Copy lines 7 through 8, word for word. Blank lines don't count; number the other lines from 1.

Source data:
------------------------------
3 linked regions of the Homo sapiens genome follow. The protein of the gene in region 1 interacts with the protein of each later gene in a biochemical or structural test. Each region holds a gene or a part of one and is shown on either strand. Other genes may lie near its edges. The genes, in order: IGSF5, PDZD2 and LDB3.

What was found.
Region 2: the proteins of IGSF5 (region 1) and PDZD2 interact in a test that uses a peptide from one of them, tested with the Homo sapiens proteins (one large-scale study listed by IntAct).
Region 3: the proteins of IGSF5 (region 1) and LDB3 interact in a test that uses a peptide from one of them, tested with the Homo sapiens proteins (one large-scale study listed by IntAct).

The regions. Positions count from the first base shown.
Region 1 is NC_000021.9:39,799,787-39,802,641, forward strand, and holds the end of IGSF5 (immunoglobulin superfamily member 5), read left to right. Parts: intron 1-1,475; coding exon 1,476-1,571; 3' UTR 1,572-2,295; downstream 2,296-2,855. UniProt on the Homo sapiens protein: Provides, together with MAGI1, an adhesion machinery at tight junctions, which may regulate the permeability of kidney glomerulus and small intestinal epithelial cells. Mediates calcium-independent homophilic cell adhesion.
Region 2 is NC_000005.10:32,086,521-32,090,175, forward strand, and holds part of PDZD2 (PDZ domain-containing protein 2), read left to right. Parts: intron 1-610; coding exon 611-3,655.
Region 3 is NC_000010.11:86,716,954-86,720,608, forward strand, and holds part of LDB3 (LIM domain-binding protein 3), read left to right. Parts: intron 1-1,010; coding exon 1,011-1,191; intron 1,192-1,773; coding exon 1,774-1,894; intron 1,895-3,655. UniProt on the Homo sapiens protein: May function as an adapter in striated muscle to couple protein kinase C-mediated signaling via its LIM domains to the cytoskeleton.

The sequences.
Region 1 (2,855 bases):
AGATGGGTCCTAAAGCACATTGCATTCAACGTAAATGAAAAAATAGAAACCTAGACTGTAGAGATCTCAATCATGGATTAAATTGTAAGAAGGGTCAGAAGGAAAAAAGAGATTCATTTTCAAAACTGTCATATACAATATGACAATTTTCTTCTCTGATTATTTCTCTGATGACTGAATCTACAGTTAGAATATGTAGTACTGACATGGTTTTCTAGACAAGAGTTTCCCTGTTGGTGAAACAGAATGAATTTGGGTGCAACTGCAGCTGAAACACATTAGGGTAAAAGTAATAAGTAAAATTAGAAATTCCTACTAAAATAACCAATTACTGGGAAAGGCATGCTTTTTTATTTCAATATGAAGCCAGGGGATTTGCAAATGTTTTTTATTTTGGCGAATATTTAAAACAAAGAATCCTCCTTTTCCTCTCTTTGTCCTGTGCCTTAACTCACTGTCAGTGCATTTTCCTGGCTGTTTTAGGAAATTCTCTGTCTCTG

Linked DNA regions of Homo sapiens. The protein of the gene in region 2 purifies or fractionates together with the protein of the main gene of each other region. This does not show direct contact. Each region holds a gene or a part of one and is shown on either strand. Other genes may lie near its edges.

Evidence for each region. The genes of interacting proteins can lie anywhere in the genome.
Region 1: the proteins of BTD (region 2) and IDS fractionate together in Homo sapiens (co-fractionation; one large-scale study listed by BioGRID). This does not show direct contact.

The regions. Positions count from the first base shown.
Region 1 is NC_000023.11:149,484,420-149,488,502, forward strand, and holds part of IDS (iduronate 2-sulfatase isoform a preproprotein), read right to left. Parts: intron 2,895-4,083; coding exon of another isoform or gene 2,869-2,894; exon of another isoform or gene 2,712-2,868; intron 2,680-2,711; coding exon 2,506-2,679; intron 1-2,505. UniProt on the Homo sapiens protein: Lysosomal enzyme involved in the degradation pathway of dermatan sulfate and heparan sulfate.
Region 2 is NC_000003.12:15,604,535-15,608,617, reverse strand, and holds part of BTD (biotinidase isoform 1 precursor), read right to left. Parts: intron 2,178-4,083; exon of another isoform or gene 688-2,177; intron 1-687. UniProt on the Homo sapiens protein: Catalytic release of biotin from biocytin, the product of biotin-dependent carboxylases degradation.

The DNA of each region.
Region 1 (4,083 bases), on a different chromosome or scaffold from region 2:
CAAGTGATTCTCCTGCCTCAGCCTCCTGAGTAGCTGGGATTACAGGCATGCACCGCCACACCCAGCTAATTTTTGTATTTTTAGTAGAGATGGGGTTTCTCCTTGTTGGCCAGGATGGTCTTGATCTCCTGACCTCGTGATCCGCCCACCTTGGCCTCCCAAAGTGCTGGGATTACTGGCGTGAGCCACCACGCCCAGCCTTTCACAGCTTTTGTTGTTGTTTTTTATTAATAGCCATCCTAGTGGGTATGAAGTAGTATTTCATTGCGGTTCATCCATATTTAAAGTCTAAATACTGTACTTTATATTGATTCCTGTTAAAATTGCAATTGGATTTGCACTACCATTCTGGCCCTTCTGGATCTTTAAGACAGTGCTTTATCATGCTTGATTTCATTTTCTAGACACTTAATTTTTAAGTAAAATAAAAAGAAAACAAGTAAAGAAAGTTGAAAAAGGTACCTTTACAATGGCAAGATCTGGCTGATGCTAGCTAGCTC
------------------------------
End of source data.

Region 2 is NC_000005.10:32,086,521-32,090,175, forward strand, and holds part of PDZD2 (PDZ domain-containing protein 2), read left to right. Parts: intron 1-610; coding exon 611-3,655.
Region 3 is NC_000010.11:86,716,954-86,720,608, forward strand, and holds part of LDB3 (LIM domain-binding protein 3), read left to right. Parts: intron 1-1,010; coding exon 1,011-1,191; intron 1,192-1,773; coding exon 1,774-1,894; intron 1,895-3,655. UniProt on the Homo sapiens protein: May function as an adapter in striated muscle to couple protein kinase C-mediated signaling via its LIM domains to the cytoskeleton.